As part of a family that had been on a steady rise in society since its earliest days in the Virginia colony, James Madison, Jr. was expected to do great things from the time of his birth, but his family could scarcely have imagined the heights to which he would rise. After an accelerated collegiate career and a few initial stumbles as a young man, Madison gradually worked his way into becoming a force in state and national politics. However, as someone not content with ignoring issues in the status quo, Madison would soon find his calling as a champion for innovation. Sources used for this episode can be found at http://presidencies.blubrry.com.
Featured Image: “James Madison, Class of 1771” by James Sharples [c. pre-1811], courtesy of Wikipedia
Intro and Outro Music: Selections from “Jefferson and Liberty” as performed by The Itinerant Band
Tenure of Office: January 2, 1795 – December 10, 1795 (as Secretary of War); December 10, 1795 – May 12, 1800 (as Secretary of State)
Timothy Pickering’s tenure in the Washington and Adams administrations is arguably one of the most notorious in the early republic. Thus, I had to call on Eric and Matt from the Ranking ’76: The American West podcast to join me in exploring the life of this infamous historical figure and determine what sort of a legacy he left behind.
Featured Image: “Timothy Pickering” by Charles Willson Peale [c. 1792/1793], courtesy of Wikipedia
George Washington established many precedents during his tenure of office, but one that had arguably the greatest impact was his establishment, not by law but by practice, of what we now know of as the Cabinet. To examine the beginnings of this institution and what it meant for the Washington presidency, I am joined in this special episode by Lindsay Chervinsky, a historian with the White House Historical Association and author of The Cabinet: George Washington and the Creation of an American Institution. In our conversation, Lindsay provided great insights into Washington’s thought process in turning to the Cabinet as an advisory body as well as how the events and culture of the 1790s influenced the development of the executive branch. Additional resources for this episode can be found at http://presidencies.blubrry.com.
Featured Images: Lindsay M. Chervinsky, Ph.D., courtesy of the author, and “Henry Knox” by Gilbert Stuart [c. 1806], courtesy of Wikipedia
Despite achieving a major diplomatic victory in the Northwest Territory, the administration is rocked by controversy as Secretary of State Randolph is confronted about allegations of collusion with the French while Washington himself is accused of improper use of public finances. Scandals and controversies abound in this episode! Source information can be found at http://presidencies.blubrry.com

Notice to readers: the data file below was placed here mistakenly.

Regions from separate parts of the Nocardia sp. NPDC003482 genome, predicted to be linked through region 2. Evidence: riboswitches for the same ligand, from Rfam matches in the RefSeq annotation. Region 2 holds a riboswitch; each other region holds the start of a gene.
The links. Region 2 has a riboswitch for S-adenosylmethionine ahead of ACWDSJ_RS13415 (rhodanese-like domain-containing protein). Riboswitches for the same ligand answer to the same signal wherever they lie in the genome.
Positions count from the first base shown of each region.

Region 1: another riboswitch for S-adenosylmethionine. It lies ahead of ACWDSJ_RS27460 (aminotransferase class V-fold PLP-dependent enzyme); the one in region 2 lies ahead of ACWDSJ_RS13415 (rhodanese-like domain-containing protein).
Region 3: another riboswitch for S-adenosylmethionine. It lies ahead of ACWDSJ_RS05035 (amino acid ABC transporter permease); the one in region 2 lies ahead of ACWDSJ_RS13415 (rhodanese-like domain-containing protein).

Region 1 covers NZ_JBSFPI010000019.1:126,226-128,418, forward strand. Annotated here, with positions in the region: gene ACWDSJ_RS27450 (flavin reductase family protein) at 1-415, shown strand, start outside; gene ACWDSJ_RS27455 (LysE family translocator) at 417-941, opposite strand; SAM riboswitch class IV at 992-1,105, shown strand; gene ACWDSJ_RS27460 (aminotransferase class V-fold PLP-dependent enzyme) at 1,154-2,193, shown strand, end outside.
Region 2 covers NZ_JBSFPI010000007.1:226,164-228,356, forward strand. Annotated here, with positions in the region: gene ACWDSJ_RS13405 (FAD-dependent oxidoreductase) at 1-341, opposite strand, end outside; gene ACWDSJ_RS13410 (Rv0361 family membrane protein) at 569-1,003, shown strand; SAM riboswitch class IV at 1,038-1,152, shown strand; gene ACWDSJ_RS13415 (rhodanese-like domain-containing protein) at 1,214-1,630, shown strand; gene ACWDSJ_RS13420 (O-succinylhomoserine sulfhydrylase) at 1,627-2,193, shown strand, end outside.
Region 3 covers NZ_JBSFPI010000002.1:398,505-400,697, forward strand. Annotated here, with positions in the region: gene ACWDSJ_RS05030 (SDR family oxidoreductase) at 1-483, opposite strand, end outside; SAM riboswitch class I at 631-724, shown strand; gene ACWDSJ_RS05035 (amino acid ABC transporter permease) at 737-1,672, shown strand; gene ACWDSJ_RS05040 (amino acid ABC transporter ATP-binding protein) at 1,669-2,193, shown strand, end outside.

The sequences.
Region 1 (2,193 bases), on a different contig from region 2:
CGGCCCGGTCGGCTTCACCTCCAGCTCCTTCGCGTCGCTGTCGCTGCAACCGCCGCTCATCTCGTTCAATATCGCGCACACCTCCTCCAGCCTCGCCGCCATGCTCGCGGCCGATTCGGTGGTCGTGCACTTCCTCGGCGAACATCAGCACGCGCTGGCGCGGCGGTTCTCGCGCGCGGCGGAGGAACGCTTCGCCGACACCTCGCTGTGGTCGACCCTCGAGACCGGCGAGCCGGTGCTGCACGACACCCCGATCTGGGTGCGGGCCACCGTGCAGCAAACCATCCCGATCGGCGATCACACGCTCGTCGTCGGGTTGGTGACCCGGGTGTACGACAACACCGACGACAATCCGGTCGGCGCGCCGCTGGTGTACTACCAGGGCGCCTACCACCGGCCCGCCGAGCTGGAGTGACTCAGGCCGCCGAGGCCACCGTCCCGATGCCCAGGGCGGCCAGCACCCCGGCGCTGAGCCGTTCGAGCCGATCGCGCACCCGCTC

Bust of Gaius Julius Caesar, courtesy of Wikipedia
“Oliver Cromwell” by Samuel Cooper [c. 1656], courtesy of Wikipedia
“George Washington” by Gilbert Stuart [c. 1797], courtesy of Wikipedia
While the construction of the nation’s new capital proceeds, the public battle against the Jay Treaty begins in earnest upon its publication by Benjamin Franklin Bache. Demonstrations and meetings go on up and down the Eastern seaboard, and even Alexander Hamilton has difficulty determining how to respond. Meanwhile, Washington has to fill John Jay’s position as Chief Justice of the Supreme Court and deal with the last remaining member of his first Cabinet now looking to find a way out of his post. Source information for this episode can be found at http://presidencies.blubrry.com.
Featured Image: Burning of Stamp Act [c.1903], courtesy of Wikipedia
Developments on both sides of the Atlantic keep the administration busy in 1794. Prominent envoys are sent to both Britain and France in order to avert the US being drawn into conflict with a foreign power. General Wayne and his troops march into action in the Northwest Territory. Even Washington is getting into the action as he heads into the field to face the rebels in western Pennsylvania. Though only five years old, the new government under the Constitution is tested like never before. Sources used for this episode can be found at http://presidencies.blubrry.com.
Featured image: John Jay, copy based on an original by Gilbert Stuart, courtesy of Wikipedia
The Washington administration is beset by various problems in the west while the British threaten American shipping interests in the West Indies, leading the two nations on the path to war. Though growing ever more tired of his position, President Washington must devise a plan to thwart attempts at rebellion in the west, decide upon an envoy to send east to London to seek out a diplomatic resolution, and begin work to build the US Navy. No rest for a weary President in 1794! Source information for this episode can be found at http://presidencies.blubrry.com.
Washington and his administration adjusts to the shake-up following Jefferson’s departure from the Cabinet. Meanwhile, attention is turned west due to General Wayne making steps to take his Legion of the United States into action as an attempt at negotiation with native forces fails in part because of British interference. The federal government must also decide how to approach an increased uproar coming from western Pennsylvania over the whiskey excise tax. Though Secretary of the Treasury Hamilton has to devote a good portion of his time in the first part of 1794 to defending his record, this doesn’t stop him from meddling in affairs with other parts of the government. Source information for this episode can be found at http://presidencies.blubrry.com.